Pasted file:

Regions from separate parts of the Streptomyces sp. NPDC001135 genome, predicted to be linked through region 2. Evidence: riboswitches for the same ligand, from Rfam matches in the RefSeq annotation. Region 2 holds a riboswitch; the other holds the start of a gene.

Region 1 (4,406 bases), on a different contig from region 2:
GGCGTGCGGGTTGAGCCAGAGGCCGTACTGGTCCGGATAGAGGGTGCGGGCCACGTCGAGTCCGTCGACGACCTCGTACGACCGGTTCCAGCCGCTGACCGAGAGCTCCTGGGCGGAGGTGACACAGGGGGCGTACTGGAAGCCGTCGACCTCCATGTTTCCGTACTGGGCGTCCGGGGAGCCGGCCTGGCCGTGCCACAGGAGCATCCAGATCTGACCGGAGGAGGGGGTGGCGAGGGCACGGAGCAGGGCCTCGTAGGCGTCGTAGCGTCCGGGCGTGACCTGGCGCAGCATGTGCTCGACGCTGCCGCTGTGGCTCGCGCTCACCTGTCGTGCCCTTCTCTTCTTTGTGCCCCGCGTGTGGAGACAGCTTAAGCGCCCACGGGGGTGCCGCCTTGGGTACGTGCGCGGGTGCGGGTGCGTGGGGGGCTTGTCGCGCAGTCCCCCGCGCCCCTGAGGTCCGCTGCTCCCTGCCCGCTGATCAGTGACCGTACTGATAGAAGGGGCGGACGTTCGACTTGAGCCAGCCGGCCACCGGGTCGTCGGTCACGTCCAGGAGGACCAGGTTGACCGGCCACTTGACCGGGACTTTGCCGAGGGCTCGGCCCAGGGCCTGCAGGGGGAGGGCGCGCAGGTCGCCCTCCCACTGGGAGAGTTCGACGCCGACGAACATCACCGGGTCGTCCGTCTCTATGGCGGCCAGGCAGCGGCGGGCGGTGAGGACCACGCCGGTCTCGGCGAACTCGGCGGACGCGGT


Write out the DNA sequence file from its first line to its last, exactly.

Regions from separate parts of the Streptomyces sp. NPDC001135 genome, predicted to be linked through region 2. Evidence: riboswitches for the same ligand, from Rfam matches in the RefSeq annotation. Region 2 holds a riboswitch; the other holds the start of a gene.

Region 1 (4,406 bases), on a different contig from region 2:
GGCGTGCGGGTTGAGCCAGAGGCCGTACTGGTCCGGATAGAGGGTGCGGGCCACGTCGAGTCCGTCGACGACCTCGTACGACCGGTTCCAGCCGCTGACCGAGAGCTCCTGGGCGGAGGTGACACAGGGGGCGTACTGGAAGCCGTCGACCTCCATGTTTCCGTACTGGGCGTCCGGGGAGCCGGCCTGGCCGTGCCACAGGAGCATCCAGATCTGACCGGAGGAGGGGGTGGCGAGGGCACGGAGCAGGGCCTCGTAGGCGTCGTAGCGTCCGGGCGTGACCTGGCGCAGCATGTGCTCGACGCTGCCGCTGTGGCTCGCGCTCACCTGTCGTGCCCTTCTCTTCTTTGTGCCCCGCGTGTGGAGACAGCTTAAGCGCCCACGGGGGTGCCGCCTTGGGTACGTGCGCGGGTGCGGGTGCGTGGGGGGCTTGTCGCGCAGTCCCCCGCGCCCCTGAGGTCCGCTGCTCCCTGCCCGCTGATCAGTGACCGTACTGATAGAAGGGGCGGACGTTCGACTTGAGCCAGCCGGCCACCGGGTCGTCGGTCACGTCCAGGAGGACCAGGTTGACCGGCCACTTGACCGGGACTTTGCCGAGGGCTCGGCCCAGGGCCTGCAGGGGGAGGGCGCGCAGGTCGCCCTCCCACTGGGAGAGTTCGACGCCGACGAACATCACCGGGTCGTCCGTCTCTATGGCGGCCAGGCAGCGGCGGGCGGTGAGGACCACGCCGGTCTCGGCGAACTCGGCGGACGCGGT